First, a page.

There’s a fellow running for State Senate not far from where I live, by the name of Steven Zachary. I don’t know much about his platform, but I do know his motto: “Family. Community. Jobs.”
There’s nothing particularly special about that motto. You’ve probably heard variations on it dozens of times already, in previous political campaigns. In fact, when I first read that motto, it reminded me of another motto that’s over 70 years old: Travail, famille, patrie, the motto of Vichy France. Travail (work), famille (family), patrie (homeland): all good things that a politician would want to promote, right?
But there’s a problem with borrowing Vichy France’s slogan: Vichy France was a puppet government, a fascistic regime installed by German occupiers. And not just any Germans, but Nazis, who they actively cooperated with in suppressing dissent and exterminating Jews. Thus, Reverend Zachary’s motto comes off less like the mantra of a trustworthy statesman and more like the snake-oil promise of a quisling. Is Reverend Zachary aware of this resemblance?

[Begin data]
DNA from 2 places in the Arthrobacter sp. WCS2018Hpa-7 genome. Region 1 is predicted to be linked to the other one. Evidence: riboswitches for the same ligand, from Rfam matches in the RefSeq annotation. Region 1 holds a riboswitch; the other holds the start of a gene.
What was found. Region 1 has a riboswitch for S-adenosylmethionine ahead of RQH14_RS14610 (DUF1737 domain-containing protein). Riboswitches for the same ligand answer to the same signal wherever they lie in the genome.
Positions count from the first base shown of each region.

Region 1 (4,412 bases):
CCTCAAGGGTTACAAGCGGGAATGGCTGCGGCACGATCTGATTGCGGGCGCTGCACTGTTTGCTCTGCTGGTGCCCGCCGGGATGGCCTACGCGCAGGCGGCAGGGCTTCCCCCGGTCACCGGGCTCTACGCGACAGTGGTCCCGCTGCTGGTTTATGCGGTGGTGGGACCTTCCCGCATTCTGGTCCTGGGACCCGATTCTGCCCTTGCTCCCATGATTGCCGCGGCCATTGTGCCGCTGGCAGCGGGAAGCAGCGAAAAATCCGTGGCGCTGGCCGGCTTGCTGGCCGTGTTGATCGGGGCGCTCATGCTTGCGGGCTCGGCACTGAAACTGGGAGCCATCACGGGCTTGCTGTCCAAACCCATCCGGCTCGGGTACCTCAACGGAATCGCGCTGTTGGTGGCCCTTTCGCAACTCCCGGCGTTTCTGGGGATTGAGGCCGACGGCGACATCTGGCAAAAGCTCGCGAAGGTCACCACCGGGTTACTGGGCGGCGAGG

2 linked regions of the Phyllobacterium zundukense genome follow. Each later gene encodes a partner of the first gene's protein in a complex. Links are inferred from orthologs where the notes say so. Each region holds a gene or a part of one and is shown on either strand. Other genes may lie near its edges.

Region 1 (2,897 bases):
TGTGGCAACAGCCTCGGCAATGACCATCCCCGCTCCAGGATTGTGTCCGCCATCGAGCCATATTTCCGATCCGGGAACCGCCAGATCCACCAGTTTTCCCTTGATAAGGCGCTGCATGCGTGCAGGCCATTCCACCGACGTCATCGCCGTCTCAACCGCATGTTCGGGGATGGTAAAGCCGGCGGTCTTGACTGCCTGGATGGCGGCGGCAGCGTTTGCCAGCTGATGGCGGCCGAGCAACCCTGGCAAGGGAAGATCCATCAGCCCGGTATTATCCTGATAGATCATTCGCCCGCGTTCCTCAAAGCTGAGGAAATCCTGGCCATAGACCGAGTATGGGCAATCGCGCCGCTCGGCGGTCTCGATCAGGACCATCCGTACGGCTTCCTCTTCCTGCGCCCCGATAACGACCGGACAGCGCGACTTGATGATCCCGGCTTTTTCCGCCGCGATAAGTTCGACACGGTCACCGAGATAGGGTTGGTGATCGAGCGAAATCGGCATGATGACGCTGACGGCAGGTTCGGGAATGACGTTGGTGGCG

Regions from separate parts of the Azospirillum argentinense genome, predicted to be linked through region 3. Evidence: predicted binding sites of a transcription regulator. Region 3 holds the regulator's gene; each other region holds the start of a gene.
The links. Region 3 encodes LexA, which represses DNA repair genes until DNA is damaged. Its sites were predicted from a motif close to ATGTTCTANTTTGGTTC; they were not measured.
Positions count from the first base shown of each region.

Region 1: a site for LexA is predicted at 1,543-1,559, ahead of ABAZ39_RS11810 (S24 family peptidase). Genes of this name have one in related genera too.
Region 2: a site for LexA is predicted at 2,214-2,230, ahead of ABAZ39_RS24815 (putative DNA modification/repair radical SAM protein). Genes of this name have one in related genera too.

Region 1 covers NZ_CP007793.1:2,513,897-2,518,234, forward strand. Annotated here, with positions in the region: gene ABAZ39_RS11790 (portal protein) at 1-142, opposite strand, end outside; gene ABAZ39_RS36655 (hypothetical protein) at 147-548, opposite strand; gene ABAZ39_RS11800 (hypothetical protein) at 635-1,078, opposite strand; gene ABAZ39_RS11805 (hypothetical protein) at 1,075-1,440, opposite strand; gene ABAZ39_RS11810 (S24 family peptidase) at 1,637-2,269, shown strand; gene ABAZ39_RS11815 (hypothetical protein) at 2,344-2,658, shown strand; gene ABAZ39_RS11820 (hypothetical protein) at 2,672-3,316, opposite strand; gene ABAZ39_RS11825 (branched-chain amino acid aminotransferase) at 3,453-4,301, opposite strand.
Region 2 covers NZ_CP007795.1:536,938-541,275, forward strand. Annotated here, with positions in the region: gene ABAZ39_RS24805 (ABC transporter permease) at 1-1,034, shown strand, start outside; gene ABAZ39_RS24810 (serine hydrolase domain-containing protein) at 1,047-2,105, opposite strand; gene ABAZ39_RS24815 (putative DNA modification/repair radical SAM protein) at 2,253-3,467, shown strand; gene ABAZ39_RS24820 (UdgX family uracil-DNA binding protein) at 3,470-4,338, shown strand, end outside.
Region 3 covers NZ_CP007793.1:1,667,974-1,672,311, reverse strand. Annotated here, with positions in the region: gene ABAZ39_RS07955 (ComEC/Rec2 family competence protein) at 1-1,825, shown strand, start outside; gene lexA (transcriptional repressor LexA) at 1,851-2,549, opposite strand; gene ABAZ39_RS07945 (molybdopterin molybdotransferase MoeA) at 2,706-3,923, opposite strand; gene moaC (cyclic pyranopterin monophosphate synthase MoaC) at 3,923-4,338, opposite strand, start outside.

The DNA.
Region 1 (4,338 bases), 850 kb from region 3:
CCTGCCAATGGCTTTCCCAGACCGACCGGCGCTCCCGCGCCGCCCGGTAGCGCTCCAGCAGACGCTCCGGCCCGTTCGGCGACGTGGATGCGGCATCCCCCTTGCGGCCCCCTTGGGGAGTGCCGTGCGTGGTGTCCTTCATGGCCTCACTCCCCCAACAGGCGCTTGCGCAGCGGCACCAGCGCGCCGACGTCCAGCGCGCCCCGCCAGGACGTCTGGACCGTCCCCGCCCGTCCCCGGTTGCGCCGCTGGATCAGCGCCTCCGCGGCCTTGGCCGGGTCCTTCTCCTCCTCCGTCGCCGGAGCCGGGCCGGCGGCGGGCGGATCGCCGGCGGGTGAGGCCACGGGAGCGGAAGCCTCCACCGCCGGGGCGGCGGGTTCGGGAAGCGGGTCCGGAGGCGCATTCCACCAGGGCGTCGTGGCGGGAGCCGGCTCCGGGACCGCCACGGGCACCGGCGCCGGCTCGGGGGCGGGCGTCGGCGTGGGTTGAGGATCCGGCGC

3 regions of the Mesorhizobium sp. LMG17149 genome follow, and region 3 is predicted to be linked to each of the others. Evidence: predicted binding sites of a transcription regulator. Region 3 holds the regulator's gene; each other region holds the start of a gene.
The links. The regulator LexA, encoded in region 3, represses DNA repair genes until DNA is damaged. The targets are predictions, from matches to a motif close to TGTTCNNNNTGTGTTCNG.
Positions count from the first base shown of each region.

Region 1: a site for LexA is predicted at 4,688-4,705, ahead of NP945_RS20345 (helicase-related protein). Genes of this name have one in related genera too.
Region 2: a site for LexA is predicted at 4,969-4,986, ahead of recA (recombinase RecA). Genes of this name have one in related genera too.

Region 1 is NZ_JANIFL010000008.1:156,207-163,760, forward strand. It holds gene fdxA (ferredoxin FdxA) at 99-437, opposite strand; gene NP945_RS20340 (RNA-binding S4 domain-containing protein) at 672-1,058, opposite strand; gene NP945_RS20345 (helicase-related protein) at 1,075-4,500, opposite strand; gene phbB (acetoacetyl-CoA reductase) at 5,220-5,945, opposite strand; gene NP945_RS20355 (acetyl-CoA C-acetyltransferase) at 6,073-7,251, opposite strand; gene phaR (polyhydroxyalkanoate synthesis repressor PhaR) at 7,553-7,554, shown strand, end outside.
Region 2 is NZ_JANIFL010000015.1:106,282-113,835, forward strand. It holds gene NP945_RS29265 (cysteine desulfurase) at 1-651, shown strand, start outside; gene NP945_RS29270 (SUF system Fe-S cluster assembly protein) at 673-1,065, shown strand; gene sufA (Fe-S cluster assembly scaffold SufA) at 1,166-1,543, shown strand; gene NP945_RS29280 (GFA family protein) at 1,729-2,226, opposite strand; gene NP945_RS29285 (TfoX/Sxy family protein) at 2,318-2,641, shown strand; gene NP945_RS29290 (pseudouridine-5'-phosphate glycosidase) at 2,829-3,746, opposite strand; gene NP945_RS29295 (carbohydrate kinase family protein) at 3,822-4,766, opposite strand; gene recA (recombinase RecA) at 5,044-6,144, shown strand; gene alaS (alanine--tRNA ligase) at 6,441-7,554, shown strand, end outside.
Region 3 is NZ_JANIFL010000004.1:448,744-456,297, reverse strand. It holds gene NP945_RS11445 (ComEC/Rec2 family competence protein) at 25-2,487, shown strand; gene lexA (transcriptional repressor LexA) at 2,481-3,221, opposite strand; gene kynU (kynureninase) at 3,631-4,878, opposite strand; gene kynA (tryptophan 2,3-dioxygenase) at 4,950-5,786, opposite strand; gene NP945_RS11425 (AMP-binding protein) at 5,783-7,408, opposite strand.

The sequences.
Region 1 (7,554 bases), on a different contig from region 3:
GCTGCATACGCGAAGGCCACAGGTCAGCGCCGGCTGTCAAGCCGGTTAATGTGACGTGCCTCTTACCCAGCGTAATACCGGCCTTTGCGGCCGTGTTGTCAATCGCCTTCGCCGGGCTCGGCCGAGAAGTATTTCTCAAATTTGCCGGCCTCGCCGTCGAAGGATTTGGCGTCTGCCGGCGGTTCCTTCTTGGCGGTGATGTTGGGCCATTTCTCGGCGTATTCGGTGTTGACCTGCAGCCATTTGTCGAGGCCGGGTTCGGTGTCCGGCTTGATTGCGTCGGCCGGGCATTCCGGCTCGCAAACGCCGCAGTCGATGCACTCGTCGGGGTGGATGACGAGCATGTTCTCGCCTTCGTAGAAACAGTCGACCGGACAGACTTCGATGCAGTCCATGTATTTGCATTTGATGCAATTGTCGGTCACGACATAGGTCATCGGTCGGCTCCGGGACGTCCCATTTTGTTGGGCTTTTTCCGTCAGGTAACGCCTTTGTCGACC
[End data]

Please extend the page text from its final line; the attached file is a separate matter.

Alas, it probably doesn’t matter. Steven designed his slogan to have a shallow appeal, and the irony of a black man sounding like a Nazi collaborator won’t reduce his appeal to the people he’s trying to appeal to. For comparison, consider this magazine cover advocating “the case for Romney”. The resemblance to Soviet propaganda is obvious, even without the side-by-side comparison offered in the link, and yet that picture was on a conservative-leaning magazine in favor of a Republican presidential candidate; these are folks who pride themselves on being anti-Communist! And yet there they are, looking to all the world like the Glorious People’s Revolutionary Central Planners, and loving it.
All the irony has gone out of American politics, and we are poorer for it.